US 5366158 A
An airbrush which comprises a handle and a front body is provided. The handle and the front body together define a tubular cavity through which air may travel. The air brush defines a longitudinal axis. The front body is rotationally connected to the handle in such a way that the tubular cavity is in communication through the handle and the front body as the front body is rotated about the longitudinal axis of the airbrush.
1. An airbrush which comprises:
a handle and a front body;
a unitary outer coupling member comprising an outer portion bridging both said handle and said front body and an inwardly extending projection having a first bearing surface on which said front rides body and a second bearing surface on which said handle rides;
said handle defining a first tubular cavity, said front body defining a second tubular cavity, and said handle and front body defining a longitudinal axis;
said front body being rotationally connected to said handle through said unitary outer coupling member such that said first tubular cavity is in communication with said second tubular cavity when said front body is rotated about said longitudinal axis to different positions.
2. The airbrush of claim 1 in which a trigger and an air intake nozzle are carried by said handle and a paint intake is carried by said front body.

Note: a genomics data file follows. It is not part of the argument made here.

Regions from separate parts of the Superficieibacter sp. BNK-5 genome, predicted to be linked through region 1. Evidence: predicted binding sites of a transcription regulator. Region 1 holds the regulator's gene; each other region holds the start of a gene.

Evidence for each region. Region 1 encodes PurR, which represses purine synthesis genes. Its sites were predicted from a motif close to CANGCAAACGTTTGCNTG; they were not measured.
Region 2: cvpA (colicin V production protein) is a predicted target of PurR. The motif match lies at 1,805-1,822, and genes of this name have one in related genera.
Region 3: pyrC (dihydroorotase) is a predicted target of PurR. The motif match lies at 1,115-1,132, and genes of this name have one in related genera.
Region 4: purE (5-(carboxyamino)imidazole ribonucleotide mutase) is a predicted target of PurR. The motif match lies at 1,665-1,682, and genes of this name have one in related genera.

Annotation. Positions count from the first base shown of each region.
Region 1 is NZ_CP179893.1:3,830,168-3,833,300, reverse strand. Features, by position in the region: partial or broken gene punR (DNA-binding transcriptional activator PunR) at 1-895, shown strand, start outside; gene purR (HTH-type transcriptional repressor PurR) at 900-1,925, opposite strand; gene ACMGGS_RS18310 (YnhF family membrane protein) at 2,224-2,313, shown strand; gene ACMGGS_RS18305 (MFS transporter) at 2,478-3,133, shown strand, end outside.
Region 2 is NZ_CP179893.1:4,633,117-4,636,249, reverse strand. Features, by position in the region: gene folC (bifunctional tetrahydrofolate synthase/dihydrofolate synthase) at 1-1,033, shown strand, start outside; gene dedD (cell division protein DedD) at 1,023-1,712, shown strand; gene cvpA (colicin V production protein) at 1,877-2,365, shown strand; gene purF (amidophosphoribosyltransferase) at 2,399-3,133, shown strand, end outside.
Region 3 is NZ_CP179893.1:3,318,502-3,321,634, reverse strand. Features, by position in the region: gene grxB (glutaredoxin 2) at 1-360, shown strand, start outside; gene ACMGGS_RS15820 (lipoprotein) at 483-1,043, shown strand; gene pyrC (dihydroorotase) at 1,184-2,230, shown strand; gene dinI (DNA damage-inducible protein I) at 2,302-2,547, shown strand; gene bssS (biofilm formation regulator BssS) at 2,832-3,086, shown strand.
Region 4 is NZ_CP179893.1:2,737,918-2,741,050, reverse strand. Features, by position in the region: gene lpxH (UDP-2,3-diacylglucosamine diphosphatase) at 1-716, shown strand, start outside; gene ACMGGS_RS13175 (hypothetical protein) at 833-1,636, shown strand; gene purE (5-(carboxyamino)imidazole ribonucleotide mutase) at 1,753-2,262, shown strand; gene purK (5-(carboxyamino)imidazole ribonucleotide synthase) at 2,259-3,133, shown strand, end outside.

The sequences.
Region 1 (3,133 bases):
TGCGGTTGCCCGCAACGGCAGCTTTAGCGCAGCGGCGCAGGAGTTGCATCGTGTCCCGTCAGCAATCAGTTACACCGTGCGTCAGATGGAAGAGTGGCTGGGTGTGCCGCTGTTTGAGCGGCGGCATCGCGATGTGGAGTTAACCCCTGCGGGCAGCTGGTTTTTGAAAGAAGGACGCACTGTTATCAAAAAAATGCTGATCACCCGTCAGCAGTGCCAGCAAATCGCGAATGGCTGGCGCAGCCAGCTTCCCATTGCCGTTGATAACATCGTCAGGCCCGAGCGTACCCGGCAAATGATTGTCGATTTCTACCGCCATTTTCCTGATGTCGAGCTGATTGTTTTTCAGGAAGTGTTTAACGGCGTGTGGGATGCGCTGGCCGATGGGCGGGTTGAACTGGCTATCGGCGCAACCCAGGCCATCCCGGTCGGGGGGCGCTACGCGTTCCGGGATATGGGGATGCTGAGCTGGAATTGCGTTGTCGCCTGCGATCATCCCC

3. The airbrush of claim 1 in which an outer rotatable coupling member is rotationally connected to said front body and said handle.
4. The airbrush of claim 1 in which an inner connecting air seal is coupled to said front body and said handle.
5. The airbrush of claim 1 in which said different positions to which said front body is rotated are universal about said longitudinal axis.
The present invention concerns a novel airbrush which can be selectively gravity and siphon fed.
Airbrushes have generally been available in two basic forms, gravity fed and siphon fed. Further, within these forms, a plethora of sizes of airbrushes are also available.
A gravity fed airbrush generally has a receptacle or cup in which relatively small amounts of paint can be placed. The receptacle can generally be located anywhere above the point at which paint exits the airbrush and works by paint dripping into the airbrush. A siphon fed airbrush generally has a larger receptacle or paint jar attached below the paint exit point and generally has a tube connecting the paint jar with the airbrush. The passage of air over the end of the tube causes a negative pressure in the tube, which coupled with the positive pressure in the paint jar, causes the paint to be literally sucked, or siphoned, from the paint jar into the airbrush.